Prosecutors at The Special Tribunal for Lebanon attempted to link defendant Salim Jamil Ayyash to a series of phone numbers Friday, using paperwork relating to a 2004 accident involving a BMW registered to his name. Prosecutor Alison De Bruir read witness statements onto the record to establish the chain of custody of documents citing Ayyash as the owner of the vehicle and connecting him to the crash. Ayyash is one of five members of Hezbollah being tried by the court for the assassination of Rafik Hariri on Valentine’s Day 2005.
The former prime minister was killed along with 21 others when a massive bomb was detonated next to his motorcade in Downtown Beirut. The prosecution’s case rests largely on the attribution and location of the cellular phones that were allegedly used by the conspirators.
De Bruir read witness statements detailing how insurance company employees passed along documents containing Ayyash’s name to investigators working for the office of the prosecutor.
Though his ownership of the cars is disputed, the paperwork depicted a somewhat less than careful driver. Insurance claims detailed accidents requiring repair in 2003 and 2004, and damage to another vehicle insured under Ayyash’s name in 2005.
A number of the documents contained phone numbers. The prosecution drew particular attention to a hand-written number on the reverse of a vehicle registration record, and a number next to Ayyash’s name listing him as a point of contact on a policy purchased by another individual. But the most tangible piece of evidence was a statement made to investigators by a tow-truck driver. Although unable to recollect the accident in question, which according to insurance records occurred on the night of Nov. 20, 2004, he was able to provide both his phone number and that of his towing company.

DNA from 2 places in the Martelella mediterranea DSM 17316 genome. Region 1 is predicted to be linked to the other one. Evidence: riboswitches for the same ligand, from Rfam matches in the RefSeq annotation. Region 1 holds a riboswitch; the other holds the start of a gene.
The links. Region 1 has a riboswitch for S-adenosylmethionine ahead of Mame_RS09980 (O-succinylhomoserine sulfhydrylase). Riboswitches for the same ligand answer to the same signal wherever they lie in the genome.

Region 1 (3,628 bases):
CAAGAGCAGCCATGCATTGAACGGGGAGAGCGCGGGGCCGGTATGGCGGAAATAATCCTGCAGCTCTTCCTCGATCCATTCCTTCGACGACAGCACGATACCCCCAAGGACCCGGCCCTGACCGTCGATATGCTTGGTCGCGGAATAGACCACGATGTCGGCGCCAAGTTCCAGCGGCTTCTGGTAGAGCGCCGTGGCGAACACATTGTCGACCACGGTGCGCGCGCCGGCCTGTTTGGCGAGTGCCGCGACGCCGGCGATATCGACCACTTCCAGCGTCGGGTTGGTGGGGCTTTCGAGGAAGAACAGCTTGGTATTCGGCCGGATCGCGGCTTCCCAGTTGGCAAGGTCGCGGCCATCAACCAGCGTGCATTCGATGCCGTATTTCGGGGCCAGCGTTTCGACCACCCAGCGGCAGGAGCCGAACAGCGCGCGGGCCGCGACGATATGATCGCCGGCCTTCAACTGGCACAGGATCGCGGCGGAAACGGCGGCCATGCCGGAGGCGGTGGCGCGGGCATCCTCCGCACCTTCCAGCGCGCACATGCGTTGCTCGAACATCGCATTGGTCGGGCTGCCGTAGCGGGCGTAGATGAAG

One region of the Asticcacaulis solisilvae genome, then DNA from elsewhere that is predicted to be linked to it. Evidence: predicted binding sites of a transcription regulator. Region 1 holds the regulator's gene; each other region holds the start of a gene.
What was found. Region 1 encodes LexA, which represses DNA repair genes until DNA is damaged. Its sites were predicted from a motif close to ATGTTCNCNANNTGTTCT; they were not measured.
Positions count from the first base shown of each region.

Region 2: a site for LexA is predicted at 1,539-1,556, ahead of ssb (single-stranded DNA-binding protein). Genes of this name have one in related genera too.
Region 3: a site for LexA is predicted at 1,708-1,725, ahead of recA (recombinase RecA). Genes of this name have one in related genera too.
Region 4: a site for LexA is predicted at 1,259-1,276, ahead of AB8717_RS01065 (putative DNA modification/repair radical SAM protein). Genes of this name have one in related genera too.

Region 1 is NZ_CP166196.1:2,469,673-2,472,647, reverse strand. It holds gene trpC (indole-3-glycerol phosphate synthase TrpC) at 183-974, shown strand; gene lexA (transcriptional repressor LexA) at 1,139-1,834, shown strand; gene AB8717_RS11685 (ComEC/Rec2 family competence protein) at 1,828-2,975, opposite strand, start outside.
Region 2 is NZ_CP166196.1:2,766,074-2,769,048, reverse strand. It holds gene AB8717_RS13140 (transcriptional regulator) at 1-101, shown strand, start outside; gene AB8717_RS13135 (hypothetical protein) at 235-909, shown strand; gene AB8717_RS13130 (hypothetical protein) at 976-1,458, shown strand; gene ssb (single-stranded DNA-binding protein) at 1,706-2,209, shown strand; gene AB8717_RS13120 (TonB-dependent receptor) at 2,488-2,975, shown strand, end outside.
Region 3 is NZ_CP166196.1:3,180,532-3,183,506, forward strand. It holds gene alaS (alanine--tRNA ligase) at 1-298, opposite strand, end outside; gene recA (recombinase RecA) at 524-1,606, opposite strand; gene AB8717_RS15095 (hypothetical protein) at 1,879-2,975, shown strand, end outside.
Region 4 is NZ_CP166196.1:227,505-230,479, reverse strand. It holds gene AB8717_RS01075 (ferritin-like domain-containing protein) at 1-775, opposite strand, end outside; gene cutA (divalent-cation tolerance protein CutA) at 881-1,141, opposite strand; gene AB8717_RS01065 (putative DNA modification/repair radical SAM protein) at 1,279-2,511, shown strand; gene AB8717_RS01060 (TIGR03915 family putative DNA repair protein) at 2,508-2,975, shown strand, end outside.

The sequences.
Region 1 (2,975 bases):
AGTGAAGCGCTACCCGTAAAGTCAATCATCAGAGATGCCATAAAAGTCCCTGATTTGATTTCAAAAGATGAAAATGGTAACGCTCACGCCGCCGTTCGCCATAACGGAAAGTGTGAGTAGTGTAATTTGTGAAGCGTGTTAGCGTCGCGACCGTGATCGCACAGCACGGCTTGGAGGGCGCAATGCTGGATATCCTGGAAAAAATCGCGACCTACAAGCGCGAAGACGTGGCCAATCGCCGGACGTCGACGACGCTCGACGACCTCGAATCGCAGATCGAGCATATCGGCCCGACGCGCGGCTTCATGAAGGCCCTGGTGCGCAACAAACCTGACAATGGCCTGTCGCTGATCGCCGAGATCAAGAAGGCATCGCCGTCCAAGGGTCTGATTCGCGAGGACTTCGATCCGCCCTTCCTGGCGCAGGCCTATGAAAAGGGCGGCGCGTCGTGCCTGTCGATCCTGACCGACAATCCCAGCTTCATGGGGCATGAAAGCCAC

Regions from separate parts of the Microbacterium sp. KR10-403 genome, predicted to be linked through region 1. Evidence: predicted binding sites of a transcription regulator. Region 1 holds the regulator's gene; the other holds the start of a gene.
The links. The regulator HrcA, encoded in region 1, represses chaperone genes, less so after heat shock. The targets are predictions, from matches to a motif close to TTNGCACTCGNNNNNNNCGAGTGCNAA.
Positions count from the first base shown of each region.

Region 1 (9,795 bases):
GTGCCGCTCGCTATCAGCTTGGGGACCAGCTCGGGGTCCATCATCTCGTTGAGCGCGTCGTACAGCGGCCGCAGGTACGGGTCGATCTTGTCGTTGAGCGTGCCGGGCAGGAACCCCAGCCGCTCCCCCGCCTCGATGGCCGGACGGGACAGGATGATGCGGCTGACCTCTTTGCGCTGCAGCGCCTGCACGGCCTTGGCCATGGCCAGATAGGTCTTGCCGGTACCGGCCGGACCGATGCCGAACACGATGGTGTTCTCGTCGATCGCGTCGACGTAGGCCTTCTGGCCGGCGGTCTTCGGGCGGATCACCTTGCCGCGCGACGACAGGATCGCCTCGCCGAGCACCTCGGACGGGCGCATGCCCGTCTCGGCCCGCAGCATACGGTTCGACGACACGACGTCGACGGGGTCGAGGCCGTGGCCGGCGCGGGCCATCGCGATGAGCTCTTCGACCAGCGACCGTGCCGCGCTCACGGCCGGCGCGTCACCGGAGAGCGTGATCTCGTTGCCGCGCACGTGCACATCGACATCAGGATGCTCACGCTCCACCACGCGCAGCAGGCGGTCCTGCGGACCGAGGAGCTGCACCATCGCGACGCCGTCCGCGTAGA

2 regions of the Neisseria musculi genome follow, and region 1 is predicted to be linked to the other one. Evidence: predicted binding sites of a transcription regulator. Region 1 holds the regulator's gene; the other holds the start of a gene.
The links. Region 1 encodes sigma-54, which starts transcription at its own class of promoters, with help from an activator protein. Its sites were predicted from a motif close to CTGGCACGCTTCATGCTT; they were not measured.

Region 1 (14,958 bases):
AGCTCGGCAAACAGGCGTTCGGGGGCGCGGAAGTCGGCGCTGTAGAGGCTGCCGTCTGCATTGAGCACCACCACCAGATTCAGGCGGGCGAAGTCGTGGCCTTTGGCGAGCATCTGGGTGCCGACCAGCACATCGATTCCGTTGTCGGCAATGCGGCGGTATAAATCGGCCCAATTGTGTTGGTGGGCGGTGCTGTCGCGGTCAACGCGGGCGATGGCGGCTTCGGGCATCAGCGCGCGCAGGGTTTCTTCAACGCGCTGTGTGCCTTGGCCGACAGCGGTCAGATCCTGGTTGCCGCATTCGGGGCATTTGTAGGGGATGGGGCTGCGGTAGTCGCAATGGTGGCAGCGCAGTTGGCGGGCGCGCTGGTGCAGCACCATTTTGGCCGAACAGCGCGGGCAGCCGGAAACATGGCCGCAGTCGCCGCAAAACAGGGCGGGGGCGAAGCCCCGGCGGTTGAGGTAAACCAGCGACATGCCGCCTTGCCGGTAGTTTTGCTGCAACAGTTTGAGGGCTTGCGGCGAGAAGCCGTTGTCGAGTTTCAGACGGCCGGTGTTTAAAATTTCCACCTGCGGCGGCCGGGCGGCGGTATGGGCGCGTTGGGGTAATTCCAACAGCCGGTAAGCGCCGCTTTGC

“[This] telephone number was contacted by the number ending 935 on the evening of Nov. 20, 2004, and that is a number the prosecution seeks to attribute to Mr. Ayyash,” De Bruir said.
The presentation of documents and statements relating to the 2004 accident over the past two days has highlighted the laborious efforts undertaken by prosecutors to try and establish such connections, but has at times tested the patience of the court.
Presiding Judge David Re refused an offer by prosecutors to summarize the submissions. “The issue of the insurance was flogged, almost to death, yesterday.”
The prosecution also presented a witness statement from an alleged acquaintance of Mr. Ayyash, who identified his photograph and provided information on his family and the nature of their various businesses. The witness told investigators that Ayyash had lived in the Beirut southern suburbs, but was also able to provide them the telephone number for Ayyash’s home in his village, located near Marj Harouf in southern Lebanon.